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Natasha Lyonne’s well-played old Jewish man shtick makes ‘Poker Face’ a sure bet


NEW YORK — In the morning, when my wife and I have time, we share breakfast and turn the page on our Daily Jumble calendar. Remember the Jumble? It’s that game where you find hidden words in a scramble, then take highlighted letters from each word to answer a final clue. We’re good at it, but not great. Once in a while we get stuck, and when there’s no hope left (and we’ve got to get to work) I’ll hit “Jumble Solver” on my phone and find the answer.

Don’t tell her I said this, but I kinda love when this happens. Now I know the answer, but she doesn’t, and I can guide her there. It’s extremely gratifying.

I have no idea if actress Natasha Lyonne or writer-director Rian Johnson, the key creative forces of the new series “Poker Face,” play the Daily Jumble. But I do know they drew from their love of “Columbo” when developing this show. (This is evident from the very first frame; the font of the titles is the same.)

In “Columbo,” (a TV franchise that aired off and on for over 20 years) Peter Falk played a detective that always found the bad guy, but one of the elements that made the show great was that we, the audience, watch the crime happen first, then we got to watch a really sharp (and funny) character figure it out.

They say good artists copy but geniuses steal. And “Poker Face” — debuting on streaming service Peacock on January 26 — does just that, to marvelous effect. There are, of course, some changes. Lyonne’s Charlie Cale is not employed by the Los Angeles Police Department. She’s a woman on the run from Nevada gangsters (for complicated reasons that are explained in the premiere.) In each new episode, pop culture’s finest disheveled wisenheimer Jewess roams the American countryside, and stumbles into a murder wherever she goes. Authorities declare it an accident, but she knows better. Because she actually is a superhero.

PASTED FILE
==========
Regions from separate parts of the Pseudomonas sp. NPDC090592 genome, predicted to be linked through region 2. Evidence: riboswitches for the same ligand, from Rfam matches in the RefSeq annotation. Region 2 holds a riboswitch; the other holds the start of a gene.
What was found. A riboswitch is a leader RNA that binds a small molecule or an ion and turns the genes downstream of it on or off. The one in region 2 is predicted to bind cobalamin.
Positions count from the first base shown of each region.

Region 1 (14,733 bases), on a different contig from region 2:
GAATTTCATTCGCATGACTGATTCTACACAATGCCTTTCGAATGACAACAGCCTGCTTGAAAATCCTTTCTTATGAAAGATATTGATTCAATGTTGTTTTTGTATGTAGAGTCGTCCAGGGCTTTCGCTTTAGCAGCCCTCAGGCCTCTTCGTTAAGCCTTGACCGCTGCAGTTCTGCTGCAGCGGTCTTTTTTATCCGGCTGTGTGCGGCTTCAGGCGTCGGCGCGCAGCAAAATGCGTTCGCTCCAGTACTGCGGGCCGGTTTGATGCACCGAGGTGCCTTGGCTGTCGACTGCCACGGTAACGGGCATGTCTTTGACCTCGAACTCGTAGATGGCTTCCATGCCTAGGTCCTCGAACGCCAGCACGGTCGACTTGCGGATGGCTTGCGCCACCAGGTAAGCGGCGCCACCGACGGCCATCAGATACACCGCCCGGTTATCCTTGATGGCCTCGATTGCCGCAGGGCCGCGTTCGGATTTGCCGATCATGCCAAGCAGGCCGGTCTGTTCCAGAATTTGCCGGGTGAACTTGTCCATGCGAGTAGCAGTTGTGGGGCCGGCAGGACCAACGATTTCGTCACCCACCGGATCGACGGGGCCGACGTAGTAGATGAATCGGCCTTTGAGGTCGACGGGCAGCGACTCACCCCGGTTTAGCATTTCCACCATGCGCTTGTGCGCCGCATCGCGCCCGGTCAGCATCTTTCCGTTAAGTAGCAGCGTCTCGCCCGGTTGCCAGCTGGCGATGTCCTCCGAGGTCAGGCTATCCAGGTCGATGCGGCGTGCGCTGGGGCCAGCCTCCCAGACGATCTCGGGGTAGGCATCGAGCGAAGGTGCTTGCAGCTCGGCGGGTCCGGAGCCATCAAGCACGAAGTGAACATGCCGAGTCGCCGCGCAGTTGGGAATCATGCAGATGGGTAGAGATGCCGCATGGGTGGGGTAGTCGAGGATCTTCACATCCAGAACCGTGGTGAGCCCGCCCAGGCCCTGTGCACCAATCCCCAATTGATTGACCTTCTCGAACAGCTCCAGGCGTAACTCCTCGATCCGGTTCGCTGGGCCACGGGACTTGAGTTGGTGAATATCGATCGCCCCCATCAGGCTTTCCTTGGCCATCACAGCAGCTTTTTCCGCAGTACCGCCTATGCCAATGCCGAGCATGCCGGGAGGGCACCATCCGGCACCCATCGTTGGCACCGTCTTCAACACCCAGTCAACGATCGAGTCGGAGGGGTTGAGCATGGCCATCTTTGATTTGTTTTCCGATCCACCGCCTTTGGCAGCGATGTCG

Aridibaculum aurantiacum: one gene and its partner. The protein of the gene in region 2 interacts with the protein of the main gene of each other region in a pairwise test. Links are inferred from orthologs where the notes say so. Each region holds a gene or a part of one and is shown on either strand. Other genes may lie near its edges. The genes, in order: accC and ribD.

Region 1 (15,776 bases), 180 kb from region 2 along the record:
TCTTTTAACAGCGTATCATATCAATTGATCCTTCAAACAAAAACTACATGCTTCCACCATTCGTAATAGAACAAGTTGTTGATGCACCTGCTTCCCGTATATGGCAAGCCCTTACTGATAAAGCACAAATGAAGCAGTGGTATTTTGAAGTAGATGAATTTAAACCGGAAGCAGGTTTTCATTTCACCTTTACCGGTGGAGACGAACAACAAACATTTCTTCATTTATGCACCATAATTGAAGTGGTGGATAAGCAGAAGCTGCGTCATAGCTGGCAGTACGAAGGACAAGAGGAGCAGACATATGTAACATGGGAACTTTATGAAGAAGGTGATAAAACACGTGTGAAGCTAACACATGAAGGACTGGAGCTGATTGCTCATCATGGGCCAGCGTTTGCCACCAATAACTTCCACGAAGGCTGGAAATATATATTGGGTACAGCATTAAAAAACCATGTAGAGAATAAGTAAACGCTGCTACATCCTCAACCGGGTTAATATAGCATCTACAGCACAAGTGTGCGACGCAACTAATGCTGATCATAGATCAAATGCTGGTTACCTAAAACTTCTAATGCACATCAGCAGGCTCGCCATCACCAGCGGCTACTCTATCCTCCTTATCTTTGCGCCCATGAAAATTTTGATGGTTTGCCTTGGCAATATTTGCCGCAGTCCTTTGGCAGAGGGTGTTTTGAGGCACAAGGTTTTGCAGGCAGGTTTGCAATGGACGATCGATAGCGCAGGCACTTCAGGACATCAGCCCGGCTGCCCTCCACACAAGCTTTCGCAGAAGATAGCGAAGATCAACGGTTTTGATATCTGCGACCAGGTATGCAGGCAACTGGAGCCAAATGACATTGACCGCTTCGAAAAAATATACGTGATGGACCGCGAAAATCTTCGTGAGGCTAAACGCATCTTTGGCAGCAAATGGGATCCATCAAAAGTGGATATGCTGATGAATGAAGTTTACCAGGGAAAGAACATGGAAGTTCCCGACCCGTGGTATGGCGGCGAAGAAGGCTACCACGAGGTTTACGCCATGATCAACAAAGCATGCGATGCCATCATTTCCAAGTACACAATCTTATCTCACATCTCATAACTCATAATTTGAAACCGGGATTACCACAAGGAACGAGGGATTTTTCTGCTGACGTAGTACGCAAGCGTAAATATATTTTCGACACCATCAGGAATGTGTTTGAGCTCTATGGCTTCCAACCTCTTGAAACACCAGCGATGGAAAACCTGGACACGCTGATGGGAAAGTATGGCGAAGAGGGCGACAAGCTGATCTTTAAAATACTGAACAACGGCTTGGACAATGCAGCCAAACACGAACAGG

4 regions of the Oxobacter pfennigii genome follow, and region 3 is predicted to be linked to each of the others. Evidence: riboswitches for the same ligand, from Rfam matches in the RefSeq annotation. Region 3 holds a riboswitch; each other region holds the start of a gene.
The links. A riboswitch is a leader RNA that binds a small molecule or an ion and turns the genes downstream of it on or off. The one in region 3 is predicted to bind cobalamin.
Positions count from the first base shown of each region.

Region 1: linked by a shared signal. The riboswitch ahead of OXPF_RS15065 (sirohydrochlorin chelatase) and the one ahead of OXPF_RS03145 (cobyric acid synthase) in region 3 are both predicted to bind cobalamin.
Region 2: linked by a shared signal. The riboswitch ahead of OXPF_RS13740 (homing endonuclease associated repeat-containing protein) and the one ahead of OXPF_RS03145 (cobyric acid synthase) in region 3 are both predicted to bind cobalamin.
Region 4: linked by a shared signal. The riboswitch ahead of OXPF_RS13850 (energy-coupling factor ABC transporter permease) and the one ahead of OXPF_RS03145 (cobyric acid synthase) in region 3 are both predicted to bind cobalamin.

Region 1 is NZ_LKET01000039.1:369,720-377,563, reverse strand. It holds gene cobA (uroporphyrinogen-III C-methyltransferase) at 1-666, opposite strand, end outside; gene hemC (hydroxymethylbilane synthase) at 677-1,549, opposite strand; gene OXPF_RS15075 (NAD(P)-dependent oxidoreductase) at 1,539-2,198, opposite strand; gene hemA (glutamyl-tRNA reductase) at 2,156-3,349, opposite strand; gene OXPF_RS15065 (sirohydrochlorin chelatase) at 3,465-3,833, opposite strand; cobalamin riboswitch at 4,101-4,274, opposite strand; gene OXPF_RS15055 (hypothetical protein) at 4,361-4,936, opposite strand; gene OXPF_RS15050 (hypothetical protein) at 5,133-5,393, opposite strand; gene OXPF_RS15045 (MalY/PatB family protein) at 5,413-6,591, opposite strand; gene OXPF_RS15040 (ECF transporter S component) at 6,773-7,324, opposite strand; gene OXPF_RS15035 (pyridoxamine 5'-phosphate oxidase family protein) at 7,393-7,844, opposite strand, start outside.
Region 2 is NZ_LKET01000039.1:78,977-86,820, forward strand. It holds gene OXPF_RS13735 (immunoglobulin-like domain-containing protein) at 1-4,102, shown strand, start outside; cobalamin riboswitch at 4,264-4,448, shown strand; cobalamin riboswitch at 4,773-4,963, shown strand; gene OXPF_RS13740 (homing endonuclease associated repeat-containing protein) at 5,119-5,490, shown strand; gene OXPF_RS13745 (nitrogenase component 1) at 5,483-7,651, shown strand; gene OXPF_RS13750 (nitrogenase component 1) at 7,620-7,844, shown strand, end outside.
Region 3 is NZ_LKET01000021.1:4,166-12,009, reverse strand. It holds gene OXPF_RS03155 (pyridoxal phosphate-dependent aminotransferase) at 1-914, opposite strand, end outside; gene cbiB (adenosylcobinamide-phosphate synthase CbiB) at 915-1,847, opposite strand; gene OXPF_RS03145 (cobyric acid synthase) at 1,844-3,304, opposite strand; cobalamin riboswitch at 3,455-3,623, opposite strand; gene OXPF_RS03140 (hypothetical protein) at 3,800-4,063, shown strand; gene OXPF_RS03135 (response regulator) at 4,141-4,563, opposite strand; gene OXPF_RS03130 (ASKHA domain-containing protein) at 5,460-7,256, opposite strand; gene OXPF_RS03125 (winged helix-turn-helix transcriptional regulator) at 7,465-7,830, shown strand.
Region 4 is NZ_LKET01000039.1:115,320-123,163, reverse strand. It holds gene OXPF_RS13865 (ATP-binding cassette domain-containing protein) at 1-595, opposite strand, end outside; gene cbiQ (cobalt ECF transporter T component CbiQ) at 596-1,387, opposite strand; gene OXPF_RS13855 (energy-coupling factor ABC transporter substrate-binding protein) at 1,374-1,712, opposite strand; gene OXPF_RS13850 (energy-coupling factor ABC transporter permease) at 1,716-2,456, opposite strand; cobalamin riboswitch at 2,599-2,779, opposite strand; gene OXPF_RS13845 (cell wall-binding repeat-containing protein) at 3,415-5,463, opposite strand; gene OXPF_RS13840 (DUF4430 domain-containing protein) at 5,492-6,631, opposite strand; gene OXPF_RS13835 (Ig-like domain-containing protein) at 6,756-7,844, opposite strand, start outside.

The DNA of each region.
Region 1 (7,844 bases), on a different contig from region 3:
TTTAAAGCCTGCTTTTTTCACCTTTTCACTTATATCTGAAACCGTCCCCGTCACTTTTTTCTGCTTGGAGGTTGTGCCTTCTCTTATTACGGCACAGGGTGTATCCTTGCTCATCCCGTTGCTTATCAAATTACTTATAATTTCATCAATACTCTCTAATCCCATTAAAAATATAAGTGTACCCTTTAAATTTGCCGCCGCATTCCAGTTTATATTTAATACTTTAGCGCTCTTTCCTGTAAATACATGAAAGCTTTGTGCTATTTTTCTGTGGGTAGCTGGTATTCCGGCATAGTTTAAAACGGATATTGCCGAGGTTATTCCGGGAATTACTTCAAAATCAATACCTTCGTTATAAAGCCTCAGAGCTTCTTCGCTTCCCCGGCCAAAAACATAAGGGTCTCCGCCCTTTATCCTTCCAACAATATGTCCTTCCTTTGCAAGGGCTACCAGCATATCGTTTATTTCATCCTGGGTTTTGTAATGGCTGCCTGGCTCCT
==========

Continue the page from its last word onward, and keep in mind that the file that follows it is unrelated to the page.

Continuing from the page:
No, no, she doesn’t wear a cape (she sticks to trucker hats, black jeans, and the occasional vest) but she is gifted with the ability to know when someone is lying. Whether it’s a simple white lie people tell (like who is in the bathroom) or someone fibbing about loving their spouse, she can just tell. (This secret power, with the title “Poker Face,” may help to explain why she’s not beloved by casino mobsters.) What makes each week’s adventure so neat is that this (admittedly far-fetched) trait is crossed with being good-but-not-great at putting together clues. Like my wife and I with the Jumble, she often gets close to figuring things out, but then needs assistance. (A recurring gag is when she takes the actual criminal into her confidence, not realizing she’s tipping her hand to the villain.)